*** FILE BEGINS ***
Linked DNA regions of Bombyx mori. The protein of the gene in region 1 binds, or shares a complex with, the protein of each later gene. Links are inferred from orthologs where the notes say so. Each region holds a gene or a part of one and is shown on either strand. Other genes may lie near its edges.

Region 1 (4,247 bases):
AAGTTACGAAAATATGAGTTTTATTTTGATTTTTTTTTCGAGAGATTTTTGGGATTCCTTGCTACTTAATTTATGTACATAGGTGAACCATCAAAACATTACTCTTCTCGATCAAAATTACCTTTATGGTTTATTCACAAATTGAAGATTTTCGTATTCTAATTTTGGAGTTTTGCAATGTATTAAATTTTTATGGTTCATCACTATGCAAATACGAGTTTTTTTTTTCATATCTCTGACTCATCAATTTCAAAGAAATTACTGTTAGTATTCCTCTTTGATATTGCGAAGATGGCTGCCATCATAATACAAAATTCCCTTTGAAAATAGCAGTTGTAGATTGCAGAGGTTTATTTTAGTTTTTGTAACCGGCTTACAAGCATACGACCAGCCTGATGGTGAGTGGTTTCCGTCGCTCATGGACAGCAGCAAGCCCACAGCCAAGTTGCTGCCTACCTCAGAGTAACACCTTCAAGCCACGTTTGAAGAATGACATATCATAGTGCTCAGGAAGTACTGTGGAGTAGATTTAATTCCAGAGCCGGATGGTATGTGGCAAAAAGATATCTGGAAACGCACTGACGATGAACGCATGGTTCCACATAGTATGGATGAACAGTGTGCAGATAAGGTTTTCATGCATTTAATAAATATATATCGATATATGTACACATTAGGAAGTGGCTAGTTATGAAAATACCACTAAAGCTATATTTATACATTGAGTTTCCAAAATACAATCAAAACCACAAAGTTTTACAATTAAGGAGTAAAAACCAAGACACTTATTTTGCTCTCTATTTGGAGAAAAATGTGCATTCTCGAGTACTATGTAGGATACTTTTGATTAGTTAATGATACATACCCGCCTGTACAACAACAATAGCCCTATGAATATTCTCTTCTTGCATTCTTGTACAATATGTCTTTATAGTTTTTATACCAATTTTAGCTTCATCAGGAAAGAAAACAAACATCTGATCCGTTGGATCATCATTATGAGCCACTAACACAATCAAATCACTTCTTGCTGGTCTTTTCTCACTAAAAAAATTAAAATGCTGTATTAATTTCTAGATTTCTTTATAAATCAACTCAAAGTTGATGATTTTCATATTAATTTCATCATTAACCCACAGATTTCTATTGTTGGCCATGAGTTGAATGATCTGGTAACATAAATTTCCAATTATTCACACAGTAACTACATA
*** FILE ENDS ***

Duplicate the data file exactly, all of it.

Linked DNA regions of Bombyx mori. The protein of the gene in region 1 binds, or shares a complex with, the protein of each later gene. Links are inferred from orthologs where the notes say so. Each region holds a gene or a part of one and is shown on either strand. Other genes may lie near its edges.

Region 1 (4,247 bases):
AAGTTACGAAAATATGAGTTTTATTTTGATTTTTTTTTCGAGAGATTTTTGGGATTCCTTGCTACTTAATTTATGTACATAGGTGAACCATCAAAACATTACTCTTCTCGATCAAAATTACCTTTATGGTTTATTCACAAATTGAAGATTTTCGTATTCTAATTTTGGAGTTTTGCAATGTATTAAATTTTTATGGTTCATCACTATGCAAATACGAGTTTTTTTTTTCATATCTCTGACTCATCAATTTCAAAGAAATTACTGTTAGTATTCCTCTTTGATATTGCGAAGATGGCTGCCATCATAATACAAAATTCCCTTTGAAAATAGCAGTTGTAGATTGCAGAGGTTTATTTTAGTTTTTGTAACCGGCTTACAAGCATACGACCAGCCTGATGGTGAGTGGTTTCCGTCGCTCATGGACAGCAGCAAGCCCACAGCCAAGTTGCTGCCTACCTCAGAGTAACACCTTCAAGCCACGTTTGAAGAATGACATATCATAGTGCTCAGGAAGTACTGTGGAGTAGATTTAATTCCAGAGCCGGATGGTATGTGGCAAAAAGATATCTGGAAACGCACTGACGATGAACGCATGGTTCCACATAGTATGGATGAACAGTGTGCAGATAAGGTTTTCATGCATTTAATAAATATATATCGATATATGTACACATTAGGAAGTGGCTAGTTATGAAAATACCACTAAAGCTATATTTATACATTGAGTTTCCAAAATACAATCAAAACCACAAAGTTTTACAATTAAGGAGTAAAAACCAAGACACTTATTTTGCTCTCTATTTGGAGAAAAATGTGCATTCTCGAGTACTATGTAGGATACTTTTGATTAGTTAATGATACATACCCGCCTGTACAACAACAATAGCCCTATGAATATTCTCTTCTTGCATTCTTGTACAATATGTCTTTATAGTTTTTATACCAATTTTAGCTTCATCAGGAAAGAAAACAAACATCTGATCCGTTGGATCATCATTATGAGCCACTAACACAATCAAATCACTTCTTGCTGGTCTTTTCTCACTAAAAAAATTAAAATGCTGTATTAATTTCTAGATTTCTTTATAAATCAACTCAAAGTTGATGATTTTCATATTAATTTCATCATTAACCCACAGATTTCTATTGTTGGCCATGAGTTGAATGATCTGGTAACATAAATTTCCAATTATTCACACAGTAACTACATA